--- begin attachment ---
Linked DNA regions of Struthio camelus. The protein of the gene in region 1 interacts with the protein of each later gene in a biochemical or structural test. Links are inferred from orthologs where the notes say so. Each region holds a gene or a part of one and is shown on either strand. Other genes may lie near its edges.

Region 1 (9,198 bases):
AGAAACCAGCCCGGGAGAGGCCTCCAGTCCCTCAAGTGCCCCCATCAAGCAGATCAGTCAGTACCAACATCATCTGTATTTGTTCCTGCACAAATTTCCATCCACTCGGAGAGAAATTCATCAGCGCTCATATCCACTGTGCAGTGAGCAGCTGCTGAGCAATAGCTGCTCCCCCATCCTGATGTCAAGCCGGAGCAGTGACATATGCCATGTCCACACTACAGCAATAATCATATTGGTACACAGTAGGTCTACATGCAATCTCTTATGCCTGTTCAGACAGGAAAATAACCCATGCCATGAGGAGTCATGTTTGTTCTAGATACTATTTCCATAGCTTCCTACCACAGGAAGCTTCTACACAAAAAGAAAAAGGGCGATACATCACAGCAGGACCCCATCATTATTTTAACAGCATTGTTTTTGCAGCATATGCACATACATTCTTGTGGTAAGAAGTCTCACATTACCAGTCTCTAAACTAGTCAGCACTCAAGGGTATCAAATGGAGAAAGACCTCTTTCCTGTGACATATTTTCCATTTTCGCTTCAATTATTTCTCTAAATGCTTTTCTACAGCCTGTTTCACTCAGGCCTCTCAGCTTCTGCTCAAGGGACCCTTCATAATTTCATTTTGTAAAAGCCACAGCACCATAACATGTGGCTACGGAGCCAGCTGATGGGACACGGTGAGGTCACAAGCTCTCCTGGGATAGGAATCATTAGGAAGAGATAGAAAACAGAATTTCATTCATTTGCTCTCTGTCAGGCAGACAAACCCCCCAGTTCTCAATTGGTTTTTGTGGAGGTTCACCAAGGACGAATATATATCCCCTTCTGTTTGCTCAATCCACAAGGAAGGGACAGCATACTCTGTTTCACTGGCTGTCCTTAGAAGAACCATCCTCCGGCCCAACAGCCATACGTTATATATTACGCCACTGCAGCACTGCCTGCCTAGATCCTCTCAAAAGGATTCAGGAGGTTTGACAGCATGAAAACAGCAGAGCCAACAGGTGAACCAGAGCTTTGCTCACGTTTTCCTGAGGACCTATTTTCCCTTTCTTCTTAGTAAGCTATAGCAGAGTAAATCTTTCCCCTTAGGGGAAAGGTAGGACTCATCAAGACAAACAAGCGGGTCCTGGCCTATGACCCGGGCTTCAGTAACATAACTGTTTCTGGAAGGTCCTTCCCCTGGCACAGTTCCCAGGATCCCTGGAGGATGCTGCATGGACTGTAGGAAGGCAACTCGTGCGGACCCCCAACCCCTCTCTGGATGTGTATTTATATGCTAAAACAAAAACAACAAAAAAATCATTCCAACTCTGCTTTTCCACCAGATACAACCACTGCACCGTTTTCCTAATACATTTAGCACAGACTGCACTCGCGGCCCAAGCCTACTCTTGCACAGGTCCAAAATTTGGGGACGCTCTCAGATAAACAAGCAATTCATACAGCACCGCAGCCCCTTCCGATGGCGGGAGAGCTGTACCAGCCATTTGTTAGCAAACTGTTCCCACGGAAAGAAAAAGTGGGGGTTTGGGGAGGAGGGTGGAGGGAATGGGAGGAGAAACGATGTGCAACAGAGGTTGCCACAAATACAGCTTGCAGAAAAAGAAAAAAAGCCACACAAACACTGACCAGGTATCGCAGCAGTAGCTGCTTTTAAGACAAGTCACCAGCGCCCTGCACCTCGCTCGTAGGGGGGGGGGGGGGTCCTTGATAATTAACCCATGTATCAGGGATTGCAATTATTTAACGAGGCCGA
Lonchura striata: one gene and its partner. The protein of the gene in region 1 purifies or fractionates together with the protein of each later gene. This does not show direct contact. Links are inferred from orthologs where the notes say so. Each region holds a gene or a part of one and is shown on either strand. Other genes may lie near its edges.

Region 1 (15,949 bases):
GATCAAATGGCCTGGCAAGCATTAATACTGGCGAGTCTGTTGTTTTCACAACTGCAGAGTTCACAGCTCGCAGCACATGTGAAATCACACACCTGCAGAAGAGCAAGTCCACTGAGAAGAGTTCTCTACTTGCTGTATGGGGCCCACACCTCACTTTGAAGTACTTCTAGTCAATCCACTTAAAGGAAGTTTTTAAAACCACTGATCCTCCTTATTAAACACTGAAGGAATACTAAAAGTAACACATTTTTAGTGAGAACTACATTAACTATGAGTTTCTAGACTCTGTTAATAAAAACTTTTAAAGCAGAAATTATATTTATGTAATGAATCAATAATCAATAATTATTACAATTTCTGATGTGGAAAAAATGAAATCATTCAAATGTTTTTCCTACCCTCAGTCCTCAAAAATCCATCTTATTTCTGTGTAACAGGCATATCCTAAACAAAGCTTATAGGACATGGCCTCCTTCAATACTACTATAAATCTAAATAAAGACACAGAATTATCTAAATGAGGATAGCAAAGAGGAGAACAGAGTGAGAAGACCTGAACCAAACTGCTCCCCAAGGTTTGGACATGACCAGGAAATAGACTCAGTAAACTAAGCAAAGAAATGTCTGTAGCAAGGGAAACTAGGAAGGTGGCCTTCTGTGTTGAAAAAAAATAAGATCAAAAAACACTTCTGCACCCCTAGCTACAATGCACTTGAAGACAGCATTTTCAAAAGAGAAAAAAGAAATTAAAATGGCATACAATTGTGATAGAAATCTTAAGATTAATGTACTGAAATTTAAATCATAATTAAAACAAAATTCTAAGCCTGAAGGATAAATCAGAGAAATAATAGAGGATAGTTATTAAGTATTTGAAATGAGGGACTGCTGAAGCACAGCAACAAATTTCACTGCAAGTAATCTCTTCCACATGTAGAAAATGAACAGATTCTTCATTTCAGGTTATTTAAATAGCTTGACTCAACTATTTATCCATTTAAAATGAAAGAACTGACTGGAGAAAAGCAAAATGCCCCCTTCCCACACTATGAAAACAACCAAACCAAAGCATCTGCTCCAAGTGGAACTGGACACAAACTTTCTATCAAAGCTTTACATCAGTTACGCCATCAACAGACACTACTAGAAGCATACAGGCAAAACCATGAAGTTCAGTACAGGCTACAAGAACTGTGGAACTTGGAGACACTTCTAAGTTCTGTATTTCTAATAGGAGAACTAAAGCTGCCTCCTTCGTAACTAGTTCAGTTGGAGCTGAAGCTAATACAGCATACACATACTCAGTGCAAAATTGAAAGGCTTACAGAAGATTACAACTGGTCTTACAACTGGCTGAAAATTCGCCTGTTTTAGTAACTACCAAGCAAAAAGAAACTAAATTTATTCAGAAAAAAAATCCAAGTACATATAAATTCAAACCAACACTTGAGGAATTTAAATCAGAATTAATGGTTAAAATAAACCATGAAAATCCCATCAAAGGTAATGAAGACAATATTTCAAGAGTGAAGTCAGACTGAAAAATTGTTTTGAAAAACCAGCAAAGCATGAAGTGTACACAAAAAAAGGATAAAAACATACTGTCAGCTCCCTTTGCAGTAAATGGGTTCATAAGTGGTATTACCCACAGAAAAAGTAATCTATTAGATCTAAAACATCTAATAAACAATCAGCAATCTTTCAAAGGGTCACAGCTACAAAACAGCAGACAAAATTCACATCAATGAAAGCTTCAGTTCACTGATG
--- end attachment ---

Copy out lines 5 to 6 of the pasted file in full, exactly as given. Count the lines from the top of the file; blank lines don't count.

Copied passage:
Region 1 (15,949 bases):
GATCAAATGGCCTGGCAAGCATTAATACTGGCGAGTCTGTTGTTTTCACAACTGCAGAGTTCACAGCTCGCAGCACATGTGAAATCACACACCTGCAGAAGAGCAAGTCCACTGAGAAGAGTTCTCTACTTGCTGTATGGGGCCCACACCTCACTTTGAAGTACTTCTAGTCAATCCACTTAAAGGAAGTTTTTAAAACCACTGATCCTCCTTATTAAACACTGAAGGAATACTAAAAGTAACACATTTTTAGTGAGAACTACATTAACTATGAGTTTCTAGACTCTGTTAATAAAAACTTTTAAAGCAGAAATTATATTTATGTAATGAATCAATAATCAATAATTATTACAATTTCTGATGTGGAAAAAATGAAATCATTCAAATGTTTTTCCTACCCTCAGTCCTCAAAAATCCATCTTATTTCTGTGTAACAGGCATATCCTAAACAAAGCTTATAGGACATGGCCTCCTTCAATACTACTATAAATCTAAATAAAGACACAGAATTATCTAAATGAGGATAGCAAAGAGGAGAACAGAGTGAGAAGACCTGAACCAAACTGCTCCCCAAGGTTTGGACATGACCAGGAAATAGACTCAGTAAACTAAGCAAAGAAATGTCTGTAGCAAGGGAAACTAGGAAGGTGGCCTTCTGTGTTGAAAAAAAATAAGATCAAAAAACACTTCTGCACCCCTAGCTACAATGCACTTGAAGACAGCATTTTCAAAAGAGAAAAAAGAAATTAAAATGGCATACAATTGTGATAGAAATCTTAAGATTAATGTACTGAAATTTAAATCATAATTAAAACAAAATTCTAAGCCTGAAGGATAAATCAGAGAAATAATAGAGGATAGTTATTAAGTATTTGAAATGAGGGACTGCTGAAGCACAGCAACAAATTTCACTGCAAGTAATCTCTTCCACATGTAGAAAATGAACAGATTCTTCATTTCAGGTTATTTAAATAGCTTGACTCAACTATTTATCCATTTAAAATGAAAGAACTGACTGGAGAAAAGCAAAATGCCCCCTTCCCACACTATGAAAACAACCAAACCAAAGCATCTGCTCCAAGTGGAACTGGACACAAACTTTCTATCAAAGCTTTACATCAGTTACGCCATCAACAGACACTACTAGAAGCATACAGGCAAAACCATGAAGTTCAGTACAGGCTACAAGAACTGTGGAACTTGGAGACACTTCTAAGTTCTGTATTTCTAATAGGAGAACTAAAGCTGCCTCCTTCGTAACTAGTTCAGTTGGAGCTGAAGCTAATACAGCATACACATACTCAGTGCAAAATTGAAAGGCTTACAGAAGATTACAACTGGTCTTACAACTGGCTGAAAATTCGCCTGTTTTAGTAACTACCAAGCAAAAAGAAACTAAATTTATTCAGAAAAAAAATCCAAGTACATATAAATTCAAACCAACACTTGAGGAATTTAAATCAGAATTAATGGTTAAAATAAACCATGAAAATCCCATCAAAGGTAATGAAGACAATATTTCAAGAGTGAAGTCAGACTGAAAAATTGTTTTGAAAAACCAGCAAAGCATGAAGTGTACACAAAAAAAGGATAAAAACATACTGTCAGCTCCCTTTGCAGTAAATGGGTTCATAAGTGGTATTACCCACAGAAAAAGTAATCTATTAGATCTAAAACATCTAATAAACAATCAGCAATCTTTCAAAGGGTCACAGCTACAAAACAGCAGACAAAATTCACATCAATGAAAGCTTCAGTTCACTGATG